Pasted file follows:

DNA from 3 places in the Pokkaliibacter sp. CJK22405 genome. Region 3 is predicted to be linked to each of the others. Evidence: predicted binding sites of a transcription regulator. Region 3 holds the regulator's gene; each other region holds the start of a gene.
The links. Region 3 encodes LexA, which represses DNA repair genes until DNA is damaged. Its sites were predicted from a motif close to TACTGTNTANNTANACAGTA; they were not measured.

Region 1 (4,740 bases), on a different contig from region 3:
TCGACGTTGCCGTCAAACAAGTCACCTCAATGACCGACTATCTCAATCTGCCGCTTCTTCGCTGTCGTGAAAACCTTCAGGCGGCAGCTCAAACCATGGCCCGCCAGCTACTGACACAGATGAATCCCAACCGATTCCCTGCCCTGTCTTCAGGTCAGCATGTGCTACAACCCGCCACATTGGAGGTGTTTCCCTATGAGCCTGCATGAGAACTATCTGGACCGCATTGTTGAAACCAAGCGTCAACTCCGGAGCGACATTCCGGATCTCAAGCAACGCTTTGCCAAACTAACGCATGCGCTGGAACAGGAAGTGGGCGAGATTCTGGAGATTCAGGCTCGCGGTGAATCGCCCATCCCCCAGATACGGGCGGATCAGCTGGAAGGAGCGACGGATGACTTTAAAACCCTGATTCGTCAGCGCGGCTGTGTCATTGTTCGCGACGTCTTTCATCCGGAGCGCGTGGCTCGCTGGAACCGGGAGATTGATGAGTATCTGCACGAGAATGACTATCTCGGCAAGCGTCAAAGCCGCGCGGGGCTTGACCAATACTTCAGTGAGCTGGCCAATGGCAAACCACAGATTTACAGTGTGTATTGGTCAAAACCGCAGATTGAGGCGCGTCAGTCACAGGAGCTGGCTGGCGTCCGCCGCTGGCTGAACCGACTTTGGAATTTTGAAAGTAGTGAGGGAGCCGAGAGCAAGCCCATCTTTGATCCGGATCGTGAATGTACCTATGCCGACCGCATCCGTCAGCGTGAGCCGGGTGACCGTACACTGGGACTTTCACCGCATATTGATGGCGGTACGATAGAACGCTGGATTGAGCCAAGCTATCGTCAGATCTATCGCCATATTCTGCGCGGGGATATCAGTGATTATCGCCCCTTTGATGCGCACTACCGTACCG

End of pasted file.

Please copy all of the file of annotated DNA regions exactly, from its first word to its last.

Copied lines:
DNA from 3 places in the Pokkaliibacter sp. CJK22405 genome. Region 3 is predicted to be linked to each of the others. Evidence: predicted binding sites of a transcription regulator. Region 3 holds the regulator's gene; each other region holds the start of a gene.
The links. Region 3 encodes LexA, which represses DNA repair genes until DNA is damaged. Its sites were predicted from a motif close to TACTGTNTANNTANACAGTA; they were not measured.

Region 1 (4,740 bases), on a different contig from region 3:
TCGACGTTGCCGTCAAACAAGTCACCTCAATGACCGACTATCTCAATCTGCCGCTTCTTCGCTGTCGTGAAAACCTTCAGGCGGCAGCTCAAACCATGGCCCGCCAGCTACTGACACAGATGAATCCCAACCGATTCCCTGCCCTGTCTTCAGGTCAGCATGTGCTACAACCCGCCACATTGGAGGTGTTTCCCTATGAGCCTGCATGAGAACTATCTGGACCGCATTGTTGAAACCAAGCGTCAACTCCGGAGCGACATTCCGGATCTCAAGCAACGCTTTGCCAAACTAACGCATGCGCTGGAACAGGAAGTGGGCGAGATTCTGGAGATTCAGGCTCGCGGTGAATCGCCCATCCCCCAGATACGGGCGGATCAGCTGGAAGGAGCGACGGATGACTTTAAAACCCTGATTCGTCAGCGCGGCTGTGTCATTGTTCGCGACGTCTTTCATCCGGAGCGCGTGGCTCGCTGGAACCGGGAGATTGATGAGTATCTGCACGAGAATGACTATCTCGGCAAGCGTCAAAGCCGCGCGGGGCTTGACCAATACTTCAGTGAGCTGGCCAATGGCAAACCACAGATTTACAGTGTGTATTGGTCAAAACCGCAGATTGAGGCGCGTCAGTCACAGGAGCTGGCTGGCGTCCGCCGCTGGCTGAACCGACTTTGGAATTTTGAAAGTAGTGAGGGAGCCGAGAGCAAGCCCATCTTTGATCCGGATCGTGAATGTACCTATGCCGACCGCATCCGTCAGCGTGAGCCGGGTGACCGTACACTGGGACTTTCACCGCATATTGATGGCGGTACGATAGAACGCTGGATTGAGCCAAGCTATCGTCAGATCTATCGCCATATTCTGCGCGGGGATATCAGTGATTATCGCCCCTTTGATGCGCACTACCGTACCG